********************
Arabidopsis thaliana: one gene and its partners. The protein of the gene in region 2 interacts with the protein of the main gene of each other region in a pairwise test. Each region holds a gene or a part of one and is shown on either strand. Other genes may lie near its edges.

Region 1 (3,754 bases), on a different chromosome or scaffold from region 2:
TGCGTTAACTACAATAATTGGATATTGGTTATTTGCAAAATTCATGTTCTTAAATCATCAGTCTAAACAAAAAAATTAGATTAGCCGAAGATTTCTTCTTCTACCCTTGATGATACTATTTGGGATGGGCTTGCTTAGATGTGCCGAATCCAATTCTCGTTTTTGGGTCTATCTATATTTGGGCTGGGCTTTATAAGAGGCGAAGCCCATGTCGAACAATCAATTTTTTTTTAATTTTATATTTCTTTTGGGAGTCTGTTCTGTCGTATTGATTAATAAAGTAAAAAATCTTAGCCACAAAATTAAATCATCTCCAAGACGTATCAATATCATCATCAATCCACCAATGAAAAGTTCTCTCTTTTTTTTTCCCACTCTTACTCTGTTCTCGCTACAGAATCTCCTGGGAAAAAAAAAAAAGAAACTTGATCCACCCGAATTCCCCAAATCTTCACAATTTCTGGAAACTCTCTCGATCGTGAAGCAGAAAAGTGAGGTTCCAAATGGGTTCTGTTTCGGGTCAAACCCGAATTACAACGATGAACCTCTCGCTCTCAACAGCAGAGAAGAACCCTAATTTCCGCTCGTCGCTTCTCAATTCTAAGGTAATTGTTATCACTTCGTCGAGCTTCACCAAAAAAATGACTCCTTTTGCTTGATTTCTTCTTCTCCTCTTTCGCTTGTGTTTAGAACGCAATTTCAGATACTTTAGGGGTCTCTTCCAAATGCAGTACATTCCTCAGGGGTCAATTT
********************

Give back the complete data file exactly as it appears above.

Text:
Arabidopsis thaliana: one gene and its partners. The protein of the gene in region 2 interacts with the protein of the main gene of each other region in a pairwise test. Each region holds a gene or a part of one and is shown on either strand. Other genes may lie near its edges.

Region 1 (3,754 bases), on a different chromosome or scaffold from region 2:
TGCGTTAACTACAATAATTGGATATTGGTTATTTGCAAAATTCATGTTCTTAAATCATCAGTCTAAACAAAAAAATTAGATTAGCCGAAGATTTCTTCTTCTACCCTTGATGATACTATTTGGGATGGGCTTGCTTAGATGTGCCGAATCCAATTCTCGTTTTTGGGTCTATCTATATTTGGGCTGGGCTTTATAAGAGGCGAAGCCCATGTCGAACAATCAATTTTTTTTTAATTTTATATTTCTTTTGGGAGTCTGTTCTGTCGTATTGATTAATAAAGTAAAAAATCTTAGCCACAAAATTAAATCATCTCCAAGACGTATCAATATCATCATCAATCCACCAATGAAAAGTTCTCTCTTTTTTTTTCCCACTCTTACTCTGTTCTCGCTACAGAATCTCCTGGGAAAAAAAAAAAAGAAACTTGATCCACCCGAATTCCCCAAATCTTCACAATTTCTGGAAACTCTCTCGATCGTGAAGCAGAAAAGTGAGGTTCCAAATGGGTTCTGTTTCGGGTCAAACCCGAATTACAACGATGAACCTCTCGCTCTCAACAGCAGAGAAGAACCCTAATTTCCGCTCGTCGCTTCTCAATTCTAAGGTAATTGTTATCACTTCGTCGAGCTTCACCAAAAAAATGACTCCTTTTGCTTGATTTCTTCTTCTCCTCTTTCGCTTGTGTTTAGAACGCAATTTCAGATACTTTAGGGGTCTCTTCCAAATGCAGTACATTCCTCAGGGGTCAATTT